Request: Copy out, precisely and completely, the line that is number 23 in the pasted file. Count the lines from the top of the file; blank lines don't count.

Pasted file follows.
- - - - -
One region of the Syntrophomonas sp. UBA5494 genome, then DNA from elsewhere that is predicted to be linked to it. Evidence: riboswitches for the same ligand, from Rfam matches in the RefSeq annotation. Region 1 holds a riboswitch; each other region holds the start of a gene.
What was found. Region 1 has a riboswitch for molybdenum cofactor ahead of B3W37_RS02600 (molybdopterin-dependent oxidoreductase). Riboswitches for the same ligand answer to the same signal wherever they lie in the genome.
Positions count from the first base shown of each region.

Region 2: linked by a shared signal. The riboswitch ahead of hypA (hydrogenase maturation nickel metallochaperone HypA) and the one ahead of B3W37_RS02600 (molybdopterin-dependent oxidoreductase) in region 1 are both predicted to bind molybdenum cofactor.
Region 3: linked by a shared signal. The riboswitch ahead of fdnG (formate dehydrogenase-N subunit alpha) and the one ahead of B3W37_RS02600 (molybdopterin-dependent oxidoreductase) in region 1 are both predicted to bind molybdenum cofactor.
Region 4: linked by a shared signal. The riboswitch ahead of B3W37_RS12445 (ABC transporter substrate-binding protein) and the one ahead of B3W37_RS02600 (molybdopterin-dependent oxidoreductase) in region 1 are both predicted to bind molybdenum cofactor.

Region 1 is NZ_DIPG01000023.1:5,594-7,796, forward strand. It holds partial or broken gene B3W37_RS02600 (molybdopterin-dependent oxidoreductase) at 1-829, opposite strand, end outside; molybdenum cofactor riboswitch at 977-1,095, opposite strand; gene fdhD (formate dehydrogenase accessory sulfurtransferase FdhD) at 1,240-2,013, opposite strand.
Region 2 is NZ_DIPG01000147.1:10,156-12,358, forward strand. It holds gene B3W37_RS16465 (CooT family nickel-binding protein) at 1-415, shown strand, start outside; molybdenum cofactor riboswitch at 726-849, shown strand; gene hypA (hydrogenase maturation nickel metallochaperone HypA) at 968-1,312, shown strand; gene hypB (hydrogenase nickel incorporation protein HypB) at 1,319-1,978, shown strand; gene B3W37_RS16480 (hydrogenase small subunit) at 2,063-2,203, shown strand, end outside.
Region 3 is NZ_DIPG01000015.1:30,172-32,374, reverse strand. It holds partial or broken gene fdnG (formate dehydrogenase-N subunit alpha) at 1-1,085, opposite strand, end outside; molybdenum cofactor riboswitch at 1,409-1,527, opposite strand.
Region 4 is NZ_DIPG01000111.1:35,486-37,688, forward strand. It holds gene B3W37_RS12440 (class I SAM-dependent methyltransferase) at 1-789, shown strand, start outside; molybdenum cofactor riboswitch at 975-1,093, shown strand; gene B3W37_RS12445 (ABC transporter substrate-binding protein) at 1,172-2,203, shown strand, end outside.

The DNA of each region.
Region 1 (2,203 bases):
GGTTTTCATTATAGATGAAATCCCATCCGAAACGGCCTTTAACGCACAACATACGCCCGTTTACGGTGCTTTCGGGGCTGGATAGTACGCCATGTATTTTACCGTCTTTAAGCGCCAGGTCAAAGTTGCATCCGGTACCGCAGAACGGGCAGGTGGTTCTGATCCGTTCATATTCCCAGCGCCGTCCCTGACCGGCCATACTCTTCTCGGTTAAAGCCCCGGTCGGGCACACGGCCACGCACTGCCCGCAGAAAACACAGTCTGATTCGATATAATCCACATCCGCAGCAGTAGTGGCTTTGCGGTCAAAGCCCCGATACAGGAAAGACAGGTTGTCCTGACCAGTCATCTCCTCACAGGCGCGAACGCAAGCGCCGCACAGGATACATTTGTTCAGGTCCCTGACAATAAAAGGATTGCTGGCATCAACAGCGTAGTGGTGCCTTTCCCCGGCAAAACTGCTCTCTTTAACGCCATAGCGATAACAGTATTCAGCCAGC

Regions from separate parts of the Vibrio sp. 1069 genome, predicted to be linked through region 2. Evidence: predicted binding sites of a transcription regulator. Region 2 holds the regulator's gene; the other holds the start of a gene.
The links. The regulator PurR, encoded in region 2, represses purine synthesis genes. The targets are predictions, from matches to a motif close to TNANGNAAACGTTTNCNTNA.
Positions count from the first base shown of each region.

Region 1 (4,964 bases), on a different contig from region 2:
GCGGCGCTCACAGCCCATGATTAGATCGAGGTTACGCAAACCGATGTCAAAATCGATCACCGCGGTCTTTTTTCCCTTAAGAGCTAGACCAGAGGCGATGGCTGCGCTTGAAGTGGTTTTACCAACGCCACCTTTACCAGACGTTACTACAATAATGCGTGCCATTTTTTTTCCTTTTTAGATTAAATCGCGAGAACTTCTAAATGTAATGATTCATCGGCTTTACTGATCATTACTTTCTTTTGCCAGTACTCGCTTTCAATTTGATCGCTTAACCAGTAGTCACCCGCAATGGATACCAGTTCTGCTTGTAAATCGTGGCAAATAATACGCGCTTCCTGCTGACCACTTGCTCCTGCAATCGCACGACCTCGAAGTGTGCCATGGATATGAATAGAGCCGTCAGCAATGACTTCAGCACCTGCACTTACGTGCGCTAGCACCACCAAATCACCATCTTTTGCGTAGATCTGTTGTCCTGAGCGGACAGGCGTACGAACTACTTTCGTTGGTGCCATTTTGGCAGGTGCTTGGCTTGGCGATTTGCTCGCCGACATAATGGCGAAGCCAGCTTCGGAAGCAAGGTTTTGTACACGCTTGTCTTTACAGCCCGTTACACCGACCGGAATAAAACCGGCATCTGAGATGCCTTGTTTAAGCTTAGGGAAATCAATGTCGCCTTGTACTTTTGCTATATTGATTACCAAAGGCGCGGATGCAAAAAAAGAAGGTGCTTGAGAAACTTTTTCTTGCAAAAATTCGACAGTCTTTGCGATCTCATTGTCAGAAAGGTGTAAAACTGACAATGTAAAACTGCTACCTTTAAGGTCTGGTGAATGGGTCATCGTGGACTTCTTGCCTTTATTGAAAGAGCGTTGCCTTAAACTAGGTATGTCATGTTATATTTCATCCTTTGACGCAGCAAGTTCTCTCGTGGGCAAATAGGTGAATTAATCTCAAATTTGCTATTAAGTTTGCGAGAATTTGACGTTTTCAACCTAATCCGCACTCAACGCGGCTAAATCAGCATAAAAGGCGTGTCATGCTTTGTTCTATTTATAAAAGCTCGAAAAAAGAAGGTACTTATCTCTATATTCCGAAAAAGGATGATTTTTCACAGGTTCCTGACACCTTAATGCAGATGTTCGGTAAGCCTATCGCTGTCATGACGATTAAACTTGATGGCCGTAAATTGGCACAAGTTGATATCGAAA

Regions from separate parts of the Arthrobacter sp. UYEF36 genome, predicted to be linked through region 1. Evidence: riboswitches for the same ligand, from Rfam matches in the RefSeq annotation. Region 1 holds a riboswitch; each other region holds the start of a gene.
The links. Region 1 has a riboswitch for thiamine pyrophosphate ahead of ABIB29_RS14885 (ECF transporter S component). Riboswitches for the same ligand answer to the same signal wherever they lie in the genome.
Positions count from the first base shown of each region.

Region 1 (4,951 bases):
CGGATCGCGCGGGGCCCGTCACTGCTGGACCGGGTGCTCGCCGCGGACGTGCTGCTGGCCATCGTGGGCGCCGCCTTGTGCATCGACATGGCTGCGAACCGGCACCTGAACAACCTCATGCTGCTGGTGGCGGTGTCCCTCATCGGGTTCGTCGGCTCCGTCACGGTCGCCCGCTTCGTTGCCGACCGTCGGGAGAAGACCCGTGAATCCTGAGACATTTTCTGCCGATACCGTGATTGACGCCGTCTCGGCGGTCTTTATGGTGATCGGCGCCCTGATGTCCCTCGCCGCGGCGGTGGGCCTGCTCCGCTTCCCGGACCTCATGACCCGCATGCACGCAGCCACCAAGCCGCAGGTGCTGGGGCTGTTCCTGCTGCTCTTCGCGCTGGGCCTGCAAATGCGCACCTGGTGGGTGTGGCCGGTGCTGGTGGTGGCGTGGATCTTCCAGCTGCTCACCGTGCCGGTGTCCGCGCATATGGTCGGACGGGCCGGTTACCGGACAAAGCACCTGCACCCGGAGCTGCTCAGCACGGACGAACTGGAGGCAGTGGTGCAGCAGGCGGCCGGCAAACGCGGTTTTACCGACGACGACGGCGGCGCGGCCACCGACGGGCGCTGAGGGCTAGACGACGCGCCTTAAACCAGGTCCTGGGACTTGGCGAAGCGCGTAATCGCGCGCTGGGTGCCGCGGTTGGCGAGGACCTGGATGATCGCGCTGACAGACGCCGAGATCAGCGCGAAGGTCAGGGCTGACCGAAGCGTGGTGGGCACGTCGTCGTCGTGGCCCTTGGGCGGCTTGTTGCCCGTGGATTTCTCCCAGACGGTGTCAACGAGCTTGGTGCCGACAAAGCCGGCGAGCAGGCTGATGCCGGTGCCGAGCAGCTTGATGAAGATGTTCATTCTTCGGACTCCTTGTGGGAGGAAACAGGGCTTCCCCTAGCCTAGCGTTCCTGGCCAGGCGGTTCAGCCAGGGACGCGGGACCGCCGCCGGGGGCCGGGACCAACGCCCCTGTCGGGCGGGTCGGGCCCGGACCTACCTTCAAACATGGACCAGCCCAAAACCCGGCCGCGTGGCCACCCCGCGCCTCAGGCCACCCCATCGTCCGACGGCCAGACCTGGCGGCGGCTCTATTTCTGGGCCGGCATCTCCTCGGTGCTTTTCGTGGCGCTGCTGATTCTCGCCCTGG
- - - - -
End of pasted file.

CGGATCGCGCGGGGCCCGTCACTGCTGGACCGGGTGCTCGCCGCGGACGTGCTGCTGGCCATCGTGGGCGCCGCCTTGTGCATCGACATGGCTGCGAACCGGCACCTGAACAACCTCATGCTGCTGGTGGCGGTGTCCCTCATCGGGTTCGTCGGCTCCGTCACGGTCGCCCGCTTCGTTGCCGACCGTCGGGAGAAGACCCGTGAATCCTGAGACATTTTCTGCCGATACCGTGATTGACGCCGTCTCGGCGGTCTTTATGGTGATCGGCGCCCTGATGTCCCTCGCCGCGGCGGTGGGCCTGCTCCGCTTCCCGGACCTCATGACCCGCATGCACGCAGCCACCAAGCCGCAGGTGCTGGGGCTGTTCCTGCTGCTCTTCGCGCTGGGCCTGCAAATGCGCACCTGGTGGGTGTGGCCGGTGCTGGTGGTGGCGTGGATCTTCCAGCTGCTCACCGTGCCGGTGTCCGCGCATATGGTCGGACGGGCCGGTTACCGGACAAAGCACCTGCACCCGGAGCTGCTCAGCACGGACGAACTGGAGGCAGTGGTGCAGCAGGCGGCCGGCAAACGCGGTTTTACCGACGACGACGGCGGCGCGGCCACCGACGGGCGCTGAGGGCTAGACGACGCGCCTTAAACCAGGTCCTGGGACTTGGCGAAGCGCGTAATCGCGCGCTGGGTGCCGCGGTTGGCGAGGACCTGGATGATCGCGCTGACAGACGCCGAGATCAGCGCGAAGGTCAGGGCTGACCGAAGCGTGGTGGGCACGTCGTCGTCGTGGCCCTTGGGCGGCTTGTTGCCCGTGGATTTCTCCCAGACGGTGTCAACGAGCTTGGTGCCGACAAAGCCGGCGAGCAGGCTGATGCCGGTGCCGAGCAGCTTGATGAAGATGTTCATTCTTCGGACTCCTTGTGGGAGGAAACAGGGCTTCCCCTAGCCTAGCGTTCCTGGCCAGGCGGTTCAGCCAGGGACGCGGGACCGCCGCCGGGGGCCGGGACCAACGCCCCTGTCGGGCGGGTCGGGCCCGGACCTACCTTCAAACATGGACCAGCCCAAAACCCGGCCGCGTGGCCACCCCGCGCCTCAGGCCACCCCATCGTCCGACGGCCAGACCTGGCGGCGGCTCTATTTCTGGGCCGGCATCTCCTCGGTGCTTTTCGTGGCGCTGCTGATTCTCGCCCTGG